Hubris and Nemesis
‘In his day,’ wrote Ralph Nader and James Love in Information Policy Notes (1998), ‘John D. Rockefeller tried to monopolize oil production, refining and distribution.’ Alcoa had a go at cornering aluminum manufacturing. AT&T, with its focus on local and long distance communications, sought to control the telephone handset market and devices compatible with telephone lines.
As the authors go on to point out, the ambitions of this modern Dutch East India Company pale in comparison to those of its predecessors, though the anti-trust format remains the same. Microsoft’s strategy is nothing less than global, a control of all software operating systems associated with electronic commerce. But the computer giant was not just concerned with controlling the associated technologies relating to transmission. It wanted to control the content itself.
Its means of doing so have been classic violations of anti-trust practices. Microsoft tends to work outside the barriers of competition law with the dedication of a vicious mercantilist. Rival products are countered with a huge research and development base that inevitably leads to the introduction of alternatives which are often free. The catch is the way an entire system is packaged. New features are bundled together with the Windows or Office systems.
Microsoft’s behavior has been partially successful. It faced a legal hurdle in a judgment by US District Court Judge Thomas Penfield Jackson in 2000 charging it with ‘predatory’ actions which had ‘trammeled the competitive process’. It was a decision the US Appeals Court upheld in part in June the following year. But a key feature of the trial judge’s previous ruling – that Microsoft be broken into two separate entities – was thrown out on appeal as ‘tainted’. The Clinton administration found the judge’s remedy attractive, but the succeeding Bush administration had little time for corporate punishment.
The rationale of the Department of Justice in 2001 was typical: uncontrollable corporate behavior was a good thing for the American consumer. By shortening court proceedings and refusing to break up the giant, the government was protecting US citizens. It was as if Bill Gates had been appointed Attorney-General: after all, a strong Microsoft, he always claimed, was good for customers. In an environment that ultimately led to the demise of Enron, Microsoft was let off the hook.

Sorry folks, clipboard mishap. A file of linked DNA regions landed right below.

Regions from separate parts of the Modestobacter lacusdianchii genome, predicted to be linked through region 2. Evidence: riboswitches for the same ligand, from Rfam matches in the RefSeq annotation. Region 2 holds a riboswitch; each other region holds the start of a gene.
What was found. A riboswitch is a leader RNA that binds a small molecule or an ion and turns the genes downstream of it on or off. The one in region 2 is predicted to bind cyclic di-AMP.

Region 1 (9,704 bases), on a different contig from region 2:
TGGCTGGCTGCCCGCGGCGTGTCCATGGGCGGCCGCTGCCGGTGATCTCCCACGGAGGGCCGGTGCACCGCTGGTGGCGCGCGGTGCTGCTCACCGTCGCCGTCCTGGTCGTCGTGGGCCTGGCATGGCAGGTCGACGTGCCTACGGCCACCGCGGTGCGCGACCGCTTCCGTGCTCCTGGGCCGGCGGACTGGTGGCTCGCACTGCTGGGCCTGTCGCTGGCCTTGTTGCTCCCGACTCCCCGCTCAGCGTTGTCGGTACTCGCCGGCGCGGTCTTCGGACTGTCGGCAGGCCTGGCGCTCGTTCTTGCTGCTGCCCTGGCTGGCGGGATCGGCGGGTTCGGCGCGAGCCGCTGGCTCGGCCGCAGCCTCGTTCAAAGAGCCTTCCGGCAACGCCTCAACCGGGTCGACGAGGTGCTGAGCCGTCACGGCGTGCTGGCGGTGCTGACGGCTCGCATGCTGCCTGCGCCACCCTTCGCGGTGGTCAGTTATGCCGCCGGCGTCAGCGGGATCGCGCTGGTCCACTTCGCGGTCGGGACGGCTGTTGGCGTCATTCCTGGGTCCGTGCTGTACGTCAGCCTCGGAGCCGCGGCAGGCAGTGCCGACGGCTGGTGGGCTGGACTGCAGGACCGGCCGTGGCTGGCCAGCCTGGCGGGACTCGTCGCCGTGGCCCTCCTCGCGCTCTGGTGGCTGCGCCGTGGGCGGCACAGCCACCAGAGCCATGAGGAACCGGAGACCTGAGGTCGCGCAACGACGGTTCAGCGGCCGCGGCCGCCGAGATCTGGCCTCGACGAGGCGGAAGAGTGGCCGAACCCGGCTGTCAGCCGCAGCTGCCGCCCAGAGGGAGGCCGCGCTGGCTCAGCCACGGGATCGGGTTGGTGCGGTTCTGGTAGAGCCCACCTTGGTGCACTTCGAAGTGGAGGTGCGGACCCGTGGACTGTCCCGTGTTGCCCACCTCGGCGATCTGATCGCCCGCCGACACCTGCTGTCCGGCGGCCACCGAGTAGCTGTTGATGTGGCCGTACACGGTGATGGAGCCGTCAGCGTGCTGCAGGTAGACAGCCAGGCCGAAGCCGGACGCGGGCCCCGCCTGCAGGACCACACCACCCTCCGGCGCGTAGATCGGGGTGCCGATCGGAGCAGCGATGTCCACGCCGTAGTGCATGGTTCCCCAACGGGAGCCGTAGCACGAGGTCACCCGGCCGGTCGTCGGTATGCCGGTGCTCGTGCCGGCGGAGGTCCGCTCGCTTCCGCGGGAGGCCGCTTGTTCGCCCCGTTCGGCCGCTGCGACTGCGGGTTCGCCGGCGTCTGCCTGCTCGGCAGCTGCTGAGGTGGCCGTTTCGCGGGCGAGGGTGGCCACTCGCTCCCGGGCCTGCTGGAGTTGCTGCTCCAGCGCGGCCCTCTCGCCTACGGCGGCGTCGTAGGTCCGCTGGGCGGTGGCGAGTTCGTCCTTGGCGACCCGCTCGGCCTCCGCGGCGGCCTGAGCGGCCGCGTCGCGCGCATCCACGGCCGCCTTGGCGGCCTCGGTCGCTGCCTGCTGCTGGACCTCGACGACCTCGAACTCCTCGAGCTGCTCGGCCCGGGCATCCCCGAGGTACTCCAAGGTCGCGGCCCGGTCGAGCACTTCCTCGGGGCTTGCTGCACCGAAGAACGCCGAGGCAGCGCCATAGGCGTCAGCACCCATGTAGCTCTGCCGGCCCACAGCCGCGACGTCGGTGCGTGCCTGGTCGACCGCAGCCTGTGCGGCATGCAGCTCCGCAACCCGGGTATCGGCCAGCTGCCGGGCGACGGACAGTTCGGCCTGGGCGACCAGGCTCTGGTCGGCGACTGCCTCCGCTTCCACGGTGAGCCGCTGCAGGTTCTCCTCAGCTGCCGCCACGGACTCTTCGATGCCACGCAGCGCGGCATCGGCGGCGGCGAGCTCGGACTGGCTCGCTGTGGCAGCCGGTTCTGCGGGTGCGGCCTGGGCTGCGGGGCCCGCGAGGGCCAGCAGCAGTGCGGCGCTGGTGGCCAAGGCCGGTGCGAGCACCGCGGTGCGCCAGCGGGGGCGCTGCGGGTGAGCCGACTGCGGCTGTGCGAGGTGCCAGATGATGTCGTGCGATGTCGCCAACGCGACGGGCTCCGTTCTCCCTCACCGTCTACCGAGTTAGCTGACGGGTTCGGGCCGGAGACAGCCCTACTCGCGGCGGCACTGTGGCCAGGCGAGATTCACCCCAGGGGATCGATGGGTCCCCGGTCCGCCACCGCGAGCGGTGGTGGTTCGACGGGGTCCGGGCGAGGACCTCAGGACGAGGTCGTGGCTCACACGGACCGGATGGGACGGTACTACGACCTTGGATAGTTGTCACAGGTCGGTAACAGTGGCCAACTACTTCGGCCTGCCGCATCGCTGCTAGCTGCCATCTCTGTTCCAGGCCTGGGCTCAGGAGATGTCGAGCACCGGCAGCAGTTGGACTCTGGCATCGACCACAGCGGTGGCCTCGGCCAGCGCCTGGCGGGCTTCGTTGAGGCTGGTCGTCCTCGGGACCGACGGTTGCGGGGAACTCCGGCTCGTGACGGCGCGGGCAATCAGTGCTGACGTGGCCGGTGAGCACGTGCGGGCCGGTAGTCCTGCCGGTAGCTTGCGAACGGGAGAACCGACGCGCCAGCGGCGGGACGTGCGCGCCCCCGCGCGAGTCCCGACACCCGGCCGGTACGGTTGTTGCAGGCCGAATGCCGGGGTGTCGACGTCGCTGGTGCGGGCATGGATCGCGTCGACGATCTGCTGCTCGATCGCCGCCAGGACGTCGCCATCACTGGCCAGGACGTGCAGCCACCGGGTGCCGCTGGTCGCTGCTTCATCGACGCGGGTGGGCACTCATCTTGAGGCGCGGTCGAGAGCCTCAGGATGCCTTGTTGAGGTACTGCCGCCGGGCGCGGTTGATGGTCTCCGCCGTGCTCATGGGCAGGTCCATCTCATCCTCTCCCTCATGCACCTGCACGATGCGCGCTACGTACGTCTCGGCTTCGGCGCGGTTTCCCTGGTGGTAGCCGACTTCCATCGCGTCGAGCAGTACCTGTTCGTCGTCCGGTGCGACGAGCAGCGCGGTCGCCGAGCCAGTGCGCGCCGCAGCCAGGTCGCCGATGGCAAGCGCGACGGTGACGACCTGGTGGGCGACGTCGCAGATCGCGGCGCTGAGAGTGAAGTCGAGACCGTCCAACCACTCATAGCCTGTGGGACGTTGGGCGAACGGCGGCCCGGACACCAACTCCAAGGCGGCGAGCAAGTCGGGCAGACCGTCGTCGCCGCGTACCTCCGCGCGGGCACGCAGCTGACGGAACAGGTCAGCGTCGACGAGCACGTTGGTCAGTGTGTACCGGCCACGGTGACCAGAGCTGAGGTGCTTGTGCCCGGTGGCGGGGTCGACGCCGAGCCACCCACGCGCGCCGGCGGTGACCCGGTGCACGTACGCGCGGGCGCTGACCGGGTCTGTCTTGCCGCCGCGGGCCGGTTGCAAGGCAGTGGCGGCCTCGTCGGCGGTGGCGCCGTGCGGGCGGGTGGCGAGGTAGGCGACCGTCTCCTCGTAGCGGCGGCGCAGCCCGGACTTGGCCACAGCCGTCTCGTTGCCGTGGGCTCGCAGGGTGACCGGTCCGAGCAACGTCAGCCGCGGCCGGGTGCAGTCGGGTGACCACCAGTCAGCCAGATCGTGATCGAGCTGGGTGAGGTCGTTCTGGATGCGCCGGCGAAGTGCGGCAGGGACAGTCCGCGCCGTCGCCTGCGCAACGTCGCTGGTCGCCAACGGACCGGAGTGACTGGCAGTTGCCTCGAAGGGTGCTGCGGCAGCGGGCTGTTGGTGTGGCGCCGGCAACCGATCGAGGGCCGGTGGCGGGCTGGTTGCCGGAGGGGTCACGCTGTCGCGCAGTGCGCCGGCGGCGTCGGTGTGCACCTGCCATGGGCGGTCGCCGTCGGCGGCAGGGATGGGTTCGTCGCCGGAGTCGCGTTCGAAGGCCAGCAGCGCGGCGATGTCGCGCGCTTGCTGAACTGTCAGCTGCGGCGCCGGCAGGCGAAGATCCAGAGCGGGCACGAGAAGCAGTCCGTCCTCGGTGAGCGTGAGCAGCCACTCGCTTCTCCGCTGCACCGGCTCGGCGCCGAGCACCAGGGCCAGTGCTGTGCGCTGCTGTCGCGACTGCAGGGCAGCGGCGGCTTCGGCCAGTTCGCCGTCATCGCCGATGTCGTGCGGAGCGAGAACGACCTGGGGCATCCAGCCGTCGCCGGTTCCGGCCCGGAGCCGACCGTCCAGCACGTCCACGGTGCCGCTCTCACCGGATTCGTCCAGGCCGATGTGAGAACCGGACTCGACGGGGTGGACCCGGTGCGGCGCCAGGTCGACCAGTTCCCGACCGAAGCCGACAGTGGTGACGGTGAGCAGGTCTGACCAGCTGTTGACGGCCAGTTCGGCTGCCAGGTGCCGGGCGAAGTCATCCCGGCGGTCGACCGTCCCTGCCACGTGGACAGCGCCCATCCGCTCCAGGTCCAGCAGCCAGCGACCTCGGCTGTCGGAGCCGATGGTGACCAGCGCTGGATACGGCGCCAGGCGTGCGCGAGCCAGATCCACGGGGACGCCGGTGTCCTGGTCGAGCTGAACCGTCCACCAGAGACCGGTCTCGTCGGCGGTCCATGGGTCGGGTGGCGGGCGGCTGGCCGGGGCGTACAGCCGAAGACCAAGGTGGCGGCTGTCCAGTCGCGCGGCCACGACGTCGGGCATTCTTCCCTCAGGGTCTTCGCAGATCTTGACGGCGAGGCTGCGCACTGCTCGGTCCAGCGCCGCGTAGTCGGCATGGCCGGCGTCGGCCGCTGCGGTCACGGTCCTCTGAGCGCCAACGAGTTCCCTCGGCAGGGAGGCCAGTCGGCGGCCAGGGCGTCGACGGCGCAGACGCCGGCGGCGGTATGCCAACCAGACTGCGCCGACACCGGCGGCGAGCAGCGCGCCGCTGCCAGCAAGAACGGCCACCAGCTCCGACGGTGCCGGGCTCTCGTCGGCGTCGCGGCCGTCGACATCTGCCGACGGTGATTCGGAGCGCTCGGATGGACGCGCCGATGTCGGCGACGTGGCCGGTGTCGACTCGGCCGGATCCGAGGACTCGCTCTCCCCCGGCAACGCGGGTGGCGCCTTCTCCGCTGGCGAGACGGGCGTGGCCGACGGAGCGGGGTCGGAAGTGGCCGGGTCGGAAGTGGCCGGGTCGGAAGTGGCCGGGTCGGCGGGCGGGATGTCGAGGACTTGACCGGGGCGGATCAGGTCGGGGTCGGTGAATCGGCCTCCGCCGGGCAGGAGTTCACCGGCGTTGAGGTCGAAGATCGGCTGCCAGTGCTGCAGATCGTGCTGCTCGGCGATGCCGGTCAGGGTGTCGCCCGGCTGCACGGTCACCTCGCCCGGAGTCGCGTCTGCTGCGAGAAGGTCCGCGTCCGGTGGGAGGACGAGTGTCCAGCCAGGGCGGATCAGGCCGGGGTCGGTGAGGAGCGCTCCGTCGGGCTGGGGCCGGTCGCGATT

Three years after conquering the White House, an emboldened Microsoft found itself in the quagmire of European competition laws. The EU has been rather more diligent than its American counterparts in monitoring the computer giant’s indiscretions in the marketplace. No less than five years had gone into an investigation of the company.
The devil, as ever, lay in the operating system. The Commission subsequently ordered Microsoft in March 24 2004 to divulge programming codes to rivals in the server market. The aim of this move was simple enough: to give the products of rivals ‘full interoperability’ with computers running Windows. Microsoft was also given 90 days to make the European version of its Windows operating system to PC makers without the add-on features of media player. A fine of $600 million was also imposed.
Aghast, Microsoft officials sought a way that would flout the competition verdict while still giving the impression it was law-abiding. It refused to heed the EU’s previous judgment in 2004 by keeping the prices of disclosing interoperability information high. The EU response earlier this week was uncompromising: a $1.35 billion fine for a period between 2004 and 2007. Only in October 2007, when Microsoft offered a world wide patent license for 0.4 per cent of a licensee’s revenue and interoperability information for a flat fee of $15,000, could it be said to have complied with the 2004 ruling.
Microsoft, assures the Competition commissioner Neelie Kroes (nicknamed ‘Steelie’) tells us, is the only company in 50 years of European Competition policy to be fined for not complying with an antitrust verdict. The total fines imposed on Microsoft so far amount to something in the order of $2.5 billion.
These may only be pinpricks to the bank balance of Microsoft’s ongoing concern (a mere two weeks cash flow), but they demonstrate a necessary resolve by governments against corporate unaccountability. Neo-liberal free marketers have thankfully made themselves scarce on this one. ‘Steelie’ Kroes may be overly optimistic if she thinks that this will close ‘a dark chapter in Microsoft’s record of non-compliance.’ There is also much to be done as to what constitutes appropriate pricing for patent licenses. But at least the regulators are trying.
BINOY KAMPMARK was a Commonwealth Scholar at Selwyn College, Cambridge. He can be reached at firstname.lastname@example.org.